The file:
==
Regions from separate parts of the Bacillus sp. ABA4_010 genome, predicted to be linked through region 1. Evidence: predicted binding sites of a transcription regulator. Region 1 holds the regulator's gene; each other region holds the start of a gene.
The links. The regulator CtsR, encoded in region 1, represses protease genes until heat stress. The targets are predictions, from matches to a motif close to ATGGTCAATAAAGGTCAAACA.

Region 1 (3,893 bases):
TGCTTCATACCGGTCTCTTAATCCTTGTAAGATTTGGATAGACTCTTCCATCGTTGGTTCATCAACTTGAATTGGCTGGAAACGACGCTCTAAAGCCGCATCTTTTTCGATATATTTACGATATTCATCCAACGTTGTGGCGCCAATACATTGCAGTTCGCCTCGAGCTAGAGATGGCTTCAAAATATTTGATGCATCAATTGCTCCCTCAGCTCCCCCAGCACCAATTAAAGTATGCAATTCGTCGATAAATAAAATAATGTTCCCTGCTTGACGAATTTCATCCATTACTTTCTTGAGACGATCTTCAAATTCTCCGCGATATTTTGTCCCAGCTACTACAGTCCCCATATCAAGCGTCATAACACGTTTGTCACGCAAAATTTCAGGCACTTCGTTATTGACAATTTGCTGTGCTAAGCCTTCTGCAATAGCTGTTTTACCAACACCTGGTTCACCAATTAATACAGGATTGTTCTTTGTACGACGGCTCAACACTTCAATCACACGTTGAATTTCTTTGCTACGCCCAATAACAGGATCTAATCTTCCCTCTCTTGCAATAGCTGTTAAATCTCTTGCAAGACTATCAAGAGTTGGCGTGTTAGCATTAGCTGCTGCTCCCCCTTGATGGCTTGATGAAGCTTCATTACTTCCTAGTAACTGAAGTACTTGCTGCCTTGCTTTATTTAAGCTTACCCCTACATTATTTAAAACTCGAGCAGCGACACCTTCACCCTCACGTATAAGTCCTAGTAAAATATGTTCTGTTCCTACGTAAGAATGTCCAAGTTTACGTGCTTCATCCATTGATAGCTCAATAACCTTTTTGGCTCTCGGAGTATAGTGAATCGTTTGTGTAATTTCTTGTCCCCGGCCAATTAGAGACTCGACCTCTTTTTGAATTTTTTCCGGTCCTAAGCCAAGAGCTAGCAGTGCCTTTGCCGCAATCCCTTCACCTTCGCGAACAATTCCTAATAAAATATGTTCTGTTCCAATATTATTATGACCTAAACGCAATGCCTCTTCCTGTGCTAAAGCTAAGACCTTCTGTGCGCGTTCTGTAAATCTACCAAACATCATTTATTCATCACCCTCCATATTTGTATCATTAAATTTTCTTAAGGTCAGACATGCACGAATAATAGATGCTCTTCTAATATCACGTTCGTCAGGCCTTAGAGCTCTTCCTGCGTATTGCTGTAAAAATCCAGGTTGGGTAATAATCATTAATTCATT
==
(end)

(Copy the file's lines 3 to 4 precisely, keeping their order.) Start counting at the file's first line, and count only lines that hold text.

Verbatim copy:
Region 1 (3,893 bases):
TGCTTCATACCGGTCTCTTAATCCTTGTAAGATTTGGATAGACTCTTCCATCGTTGGTTCATCAACTTGAATTGGCTGGAAACGACGCTCTAAAGCCGCATCTTTTTCGATATATTTACGATATTCATCCAACGTTGTGGCGCCAATACATTGCAGTTCGCCTCGAGCTAGAGATGGCTTCAAAATATTTGATGCATCAATTGCTCCCTCAGCTCCCCCAGCACCAATTAAAGTATGCAATTCGTCGATAAATAAAATAATGTTCCCTGCTTGACGAATTTCATCCATTACTTTCTTGAGACGATCTTCAAATTCTCCGCGATATTTTGTCCCAGCTACTACAGTCCCCATATCAAGCGTCATAACACGTTTGTCACGCAAAATTTCAGGCACTTCGTTATTGACAATTTGCTGTGCTAAGCCTTCTGCAATAGCTGTTTTACCAACACCTGGTTCACCAATTAATACAGGATTGTTCTTTGTACGACGGCTCAACACTTCAATCACACGTTGAATTTCTTTGCTACGCCCAATAACAGGATCTAATCTTCCCTCTCTTGCAATAGCTGTTAAATCTCTTGCAAGACTATCAAGAGTTGGCGTGTTAGCATTAGCTGCTGCTCCCCCTTGATGGCTTGATGAAGCTTCATTACTTCCTAGTAACTGAAGTACTTGCTGCCTTGCTTTATTTAAGCTTACCCCTACATTATTTAAAACTCGAGCAGCGACACCTTCACCCTCACGTATAAGTCCTAGTAAAATATGTTCTGTTCCTACGTAAGAATGTCCAAGTTTACGTGCTTCATCCATTGATAGCTCAATAACCTTTTTGGCTCTCGGAGTATAGTGAATCGTTTGTGTAATTTCTTGTCCCCGGCCAATTAGAGACTCGACCTCTTTTTGAATTTTTTCCGGTCCTAAGCCAAGAGCTAGCAGTGCCTTTGCCGCAATCCCTTCACCTTCGCGAACAATTCCTAATAAAATATGTTCTGTTCCAATATTATTATGACCTAAACGCAATGCCTCTTCCTGTGCTAAAGCTAAGACCTTCTGTGCGCGTTCTGTAAATCTACCAAACATCATTTATTCATCACCCTCCATATTTGTATCATTAAATTTTCTTAAGGTCAGACATGCACGAATAATAGATGCTCTTCTAATATCACGTTCGTCAGGCCTTAGAGCTCTTCCTGCGTATTGCTGTAAAAATCCAGGTTGGGTAATAATCATTAATTCATT